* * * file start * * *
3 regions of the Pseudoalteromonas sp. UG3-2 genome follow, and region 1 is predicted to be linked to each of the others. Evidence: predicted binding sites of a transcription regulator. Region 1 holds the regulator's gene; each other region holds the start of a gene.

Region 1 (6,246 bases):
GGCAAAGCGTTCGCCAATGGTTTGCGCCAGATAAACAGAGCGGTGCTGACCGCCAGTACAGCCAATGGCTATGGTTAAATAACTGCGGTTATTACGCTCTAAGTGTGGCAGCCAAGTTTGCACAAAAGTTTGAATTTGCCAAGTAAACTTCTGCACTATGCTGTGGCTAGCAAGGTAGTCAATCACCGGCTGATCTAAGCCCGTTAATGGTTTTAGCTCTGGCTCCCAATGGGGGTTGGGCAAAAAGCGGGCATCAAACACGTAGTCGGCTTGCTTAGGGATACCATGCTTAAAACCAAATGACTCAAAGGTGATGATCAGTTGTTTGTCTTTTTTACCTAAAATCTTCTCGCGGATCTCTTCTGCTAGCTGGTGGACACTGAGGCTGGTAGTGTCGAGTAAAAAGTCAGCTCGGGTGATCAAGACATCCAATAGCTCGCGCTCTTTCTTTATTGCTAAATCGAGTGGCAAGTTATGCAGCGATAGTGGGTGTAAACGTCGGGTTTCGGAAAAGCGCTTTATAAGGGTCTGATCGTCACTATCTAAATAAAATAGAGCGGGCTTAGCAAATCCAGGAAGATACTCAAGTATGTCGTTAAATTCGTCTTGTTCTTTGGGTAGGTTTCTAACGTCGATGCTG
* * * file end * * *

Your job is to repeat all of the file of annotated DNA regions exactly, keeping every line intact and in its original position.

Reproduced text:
3 regions of the Pseudoalteromonas sp. UG3-2 genome follow, and region 1 is predicted to be linked to each of the others. Evidence: predicted binding sites of a transcription regulator. Region 1 holds the regulator's gene; each other region holds the start of a gene.

Region 1 (6,246 bases):
GGCAAAGCGTTCGCCAATGGTTTGCGCCAGATAAACAGAGCGGTGCTGACCGCCAGTACAGCCAATGGCTATGGTTAAATAACTGCGGTTATTACGCTCTAAGTGTGGCAGCCAAGTTTGCACAAAAGTTTGAATTTGCCAAGTAAACTTCTGCACTATGCTGTGGCTAGCAAGGTAGTCAATCACCGGCTGATCTAAGCCCGTTAATGGTTTTAGCTCTGGCTCCCAATGGGGGTTGGGCAAAAAGCGGGCATCAAACACGTAGTCGGCTTGCTTAGGGATACCATGCTTAAAACCAAATGACTCAAAGGTGATGATCAGTTGTTTGTCTTTTTTACCTAAAATCTTCTCGCGGATCTCTTCTGCTAGCTGGTGGACACTGAGGCTGGTAGTGTCGAGTAAAAAGTCAGCTCGGGTGATCAAGACATCCAATAGCTCGCGCTCTTTCTTTATTGCTAAATCGAGTGGCAAGTTATGCAGCGATAGTGGGTGTAAACGTCGGGTTTCGGAAAAGCGCTTTATAAGGGTCTGATCGTCACTATCTAAATAAAATAGAGCGGGCTTAGCAAATCCAGGAAGATACTCAAGTATGTCGTTAAATTCGTCTTGTTCTTTGGGTAGGTTTCTAACGTCGATGCTG